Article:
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Cloud-computing-interoperability,-a-greater-challenge-than-Security
SI Team
Sunday, July 1, 2012
The greatest challenge facing longer-term adoption of cloud computing services is not security, but rather cloud interoperability and data portability, say cloud computing experts from IEEE, the world's largest technical professional association. At the same time, IEEE's experts say cloud providers could reassure customers by improving the tools they offer enterprise customers to give them more control over their own data and applications while offering a security guarantee. Many public cloud networks are configured as closed systems and are not designed to interact with each other. The lack of integration between these networks makes it difficult for organizations to consolidate their IT systems in the cloud and realize productivity gains and cost savings. To overcome this challenge, industry standards must be developed to help cloud service providers design interoperable platforms and enable data portability.

According to industry research firm IDC, the revenue from public cloud computing services is expected to reach $55.5 billion by 2014, up from $16 billion in 2009. Cloud computing plays an important role in people's professional and personal lives by supporting a variety of software-as-a-service (SaaS) applications used to store healthcare records, critical business documents, music and e-book purchases, social media content, and more. However, the lack of interoperability still presents challenges for organizations interested in consolidating a host of enterprise IT systems on the cloud.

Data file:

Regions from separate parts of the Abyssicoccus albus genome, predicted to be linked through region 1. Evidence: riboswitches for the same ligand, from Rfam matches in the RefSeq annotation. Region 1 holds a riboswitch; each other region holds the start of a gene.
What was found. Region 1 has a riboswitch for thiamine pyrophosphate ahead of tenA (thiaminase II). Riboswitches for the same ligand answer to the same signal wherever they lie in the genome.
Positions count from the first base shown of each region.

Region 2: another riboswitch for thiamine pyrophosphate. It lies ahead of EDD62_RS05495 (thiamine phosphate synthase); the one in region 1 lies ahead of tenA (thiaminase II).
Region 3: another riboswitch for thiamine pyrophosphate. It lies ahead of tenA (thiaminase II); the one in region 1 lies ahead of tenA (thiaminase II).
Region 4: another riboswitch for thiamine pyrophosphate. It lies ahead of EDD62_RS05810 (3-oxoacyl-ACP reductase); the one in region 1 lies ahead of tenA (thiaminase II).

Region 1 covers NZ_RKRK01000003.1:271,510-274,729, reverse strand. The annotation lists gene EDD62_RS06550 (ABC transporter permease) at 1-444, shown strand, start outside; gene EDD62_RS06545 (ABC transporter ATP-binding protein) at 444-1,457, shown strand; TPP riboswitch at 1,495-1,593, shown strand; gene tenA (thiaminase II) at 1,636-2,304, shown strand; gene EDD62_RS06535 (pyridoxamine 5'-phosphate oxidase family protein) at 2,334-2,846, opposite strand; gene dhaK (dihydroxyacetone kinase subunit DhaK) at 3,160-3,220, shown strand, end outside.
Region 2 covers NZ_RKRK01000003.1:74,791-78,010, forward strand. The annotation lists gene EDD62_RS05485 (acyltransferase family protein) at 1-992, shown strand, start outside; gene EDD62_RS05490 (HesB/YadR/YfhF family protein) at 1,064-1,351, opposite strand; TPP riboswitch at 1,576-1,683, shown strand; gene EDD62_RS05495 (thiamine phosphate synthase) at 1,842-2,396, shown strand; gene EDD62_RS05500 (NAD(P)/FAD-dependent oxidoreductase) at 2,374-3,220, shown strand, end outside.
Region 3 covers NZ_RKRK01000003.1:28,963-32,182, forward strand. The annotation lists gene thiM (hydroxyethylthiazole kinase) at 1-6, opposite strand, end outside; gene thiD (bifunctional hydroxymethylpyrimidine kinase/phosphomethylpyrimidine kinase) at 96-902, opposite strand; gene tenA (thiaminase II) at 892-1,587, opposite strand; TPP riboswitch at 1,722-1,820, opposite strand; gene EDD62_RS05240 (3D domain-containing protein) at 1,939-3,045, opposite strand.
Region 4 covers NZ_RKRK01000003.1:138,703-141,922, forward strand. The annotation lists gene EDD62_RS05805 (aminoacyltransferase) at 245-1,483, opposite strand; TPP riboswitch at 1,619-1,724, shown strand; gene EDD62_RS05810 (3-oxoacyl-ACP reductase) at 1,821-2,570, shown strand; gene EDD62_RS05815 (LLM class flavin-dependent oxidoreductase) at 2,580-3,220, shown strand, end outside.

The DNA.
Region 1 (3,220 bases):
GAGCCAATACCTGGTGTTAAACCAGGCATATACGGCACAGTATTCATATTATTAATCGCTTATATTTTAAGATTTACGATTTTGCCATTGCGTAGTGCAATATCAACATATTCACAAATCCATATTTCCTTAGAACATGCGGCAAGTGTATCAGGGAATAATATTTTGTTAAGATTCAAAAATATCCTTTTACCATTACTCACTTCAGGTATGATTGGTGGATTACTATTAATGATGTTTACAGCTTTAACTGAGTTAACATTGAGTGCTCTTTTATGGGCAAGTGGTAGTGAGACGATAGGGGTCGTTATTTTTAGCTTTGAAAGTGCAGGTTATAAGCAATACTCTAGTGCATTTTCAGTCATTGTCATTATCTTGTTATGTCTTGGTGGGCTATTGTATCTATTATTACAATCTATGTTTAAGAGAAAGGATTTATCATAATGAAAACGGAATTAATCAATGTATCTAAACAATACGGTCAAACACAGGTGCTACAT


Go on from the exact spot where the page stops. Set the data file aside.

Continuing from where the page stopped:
As more organizations migrate IT services and systems to the cloud as a result of improved interoperability and portability, the market will reach an economic tipping point. On average, it might cost an organization about $500 per user to manage an enterprise e-mail system in-house, says Dr. Pasik, an IEEE Senior member. Compare that to the cost of running a cloud based enterprise e-mail service, which might be around $50 per user. That's a ten-fold economic impact that makes a strong business case for cloud technology. And it is removing a system from your network that isn't directly tied to most organizations core competencies, so why commit resources to supporting it internally?

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